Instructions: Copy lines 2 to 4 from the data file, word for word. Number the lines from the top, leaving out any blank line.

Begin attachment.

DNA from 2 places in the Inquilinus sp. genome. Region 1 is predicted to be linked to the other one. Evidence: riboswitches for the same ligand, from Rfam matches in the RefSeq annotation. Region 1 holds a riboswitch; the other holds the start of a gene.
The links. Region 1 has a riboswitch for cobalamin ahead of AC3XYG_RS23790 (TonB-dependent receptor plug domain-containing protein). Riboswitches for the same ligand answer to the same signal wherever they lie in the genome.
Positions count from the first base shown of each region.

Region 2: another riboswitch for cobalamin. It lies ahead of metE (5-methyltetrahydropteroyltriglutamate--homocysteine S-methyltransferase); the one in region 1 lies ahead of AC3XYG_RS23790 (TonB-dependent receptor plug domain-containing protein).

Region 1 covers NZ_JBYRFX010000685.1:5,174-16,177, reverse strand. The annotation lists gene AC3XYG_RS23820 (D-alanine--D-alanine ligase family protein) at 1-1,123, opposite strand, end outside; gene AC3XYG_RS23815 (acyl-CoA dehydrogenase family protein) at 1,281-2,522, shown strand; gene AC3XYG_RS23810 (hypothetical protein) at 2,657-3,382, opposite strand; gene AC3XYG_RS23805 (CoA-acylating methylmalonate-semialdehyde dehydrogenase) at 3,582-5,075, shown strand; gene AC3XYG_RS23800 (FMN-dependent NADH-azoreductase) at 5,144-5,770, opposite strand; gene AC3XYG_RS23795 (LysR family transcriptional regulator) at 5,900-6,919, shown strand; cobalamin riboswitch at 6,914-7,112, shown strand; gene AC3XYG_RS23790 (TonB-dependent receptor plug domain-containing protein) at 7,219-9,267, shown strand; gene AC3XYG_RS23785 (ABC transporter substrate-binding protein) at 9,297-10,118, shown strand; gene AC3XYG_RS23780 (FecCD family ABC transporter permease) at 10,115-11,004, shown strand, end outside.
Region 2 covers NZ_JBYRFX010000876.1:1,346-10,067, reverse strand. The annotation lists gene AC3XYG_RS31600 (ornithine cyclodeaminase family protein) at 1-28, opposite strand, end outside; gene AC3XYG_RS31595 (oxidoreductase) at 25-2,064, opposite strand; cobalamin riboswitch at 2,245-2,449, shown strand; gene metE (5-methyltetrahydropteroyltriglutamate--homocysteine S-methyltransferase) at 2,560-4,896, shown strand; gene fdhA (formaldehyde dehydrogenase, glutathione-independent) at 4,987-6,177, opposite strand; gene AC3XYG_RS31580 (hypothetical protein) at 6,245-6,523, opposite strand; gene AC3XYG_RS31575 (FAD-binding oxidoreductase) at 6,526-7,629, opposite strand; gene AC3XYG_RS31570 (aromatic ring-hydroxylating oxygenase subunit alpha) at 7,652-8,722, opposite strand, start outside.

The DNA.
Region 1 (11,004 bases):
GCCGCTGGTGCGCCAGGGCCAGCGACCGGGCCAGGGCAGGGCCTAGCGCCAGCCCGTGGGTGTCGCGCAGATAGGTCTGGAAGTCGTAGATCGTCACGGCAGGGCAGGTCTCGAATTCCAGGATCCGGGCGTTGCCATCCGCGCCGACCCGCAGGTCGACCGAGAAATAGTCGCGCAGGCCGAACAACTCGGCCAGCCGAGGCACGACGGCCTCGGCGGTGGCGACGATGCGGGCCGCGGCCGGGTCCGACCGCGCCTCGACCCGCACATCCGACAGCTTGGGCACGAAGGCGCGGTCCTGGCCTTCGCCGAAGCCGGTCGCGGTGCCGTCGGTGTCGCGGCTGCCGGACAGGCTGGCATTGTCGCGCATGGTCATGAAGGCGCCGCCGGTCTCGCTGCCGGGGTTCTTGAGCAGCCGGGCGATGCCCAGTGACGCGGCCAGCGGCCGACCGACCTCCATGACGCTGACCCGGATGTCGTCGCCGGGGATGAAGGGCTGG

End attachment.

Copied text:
The links. Region 1 has a riboswitch for cobalamin ahead of AC3XYG_RS23790 (TonB-dependent receptor plug domain-containing protein). Riboswitches for the same ligand answer to the same signal wherever they lie in the genome.
Positions count from the first base shown of each region.

Region 2: another riboswitch for cobalamin. It lies ahead of metE (5-methyltetrahydropteroyltriglutamate--homocysteine S-methyltransferase); the one in region 1 lies ahead of AC3XYG_RS23790 (TonB-dependent receptor plug domain-containing protein).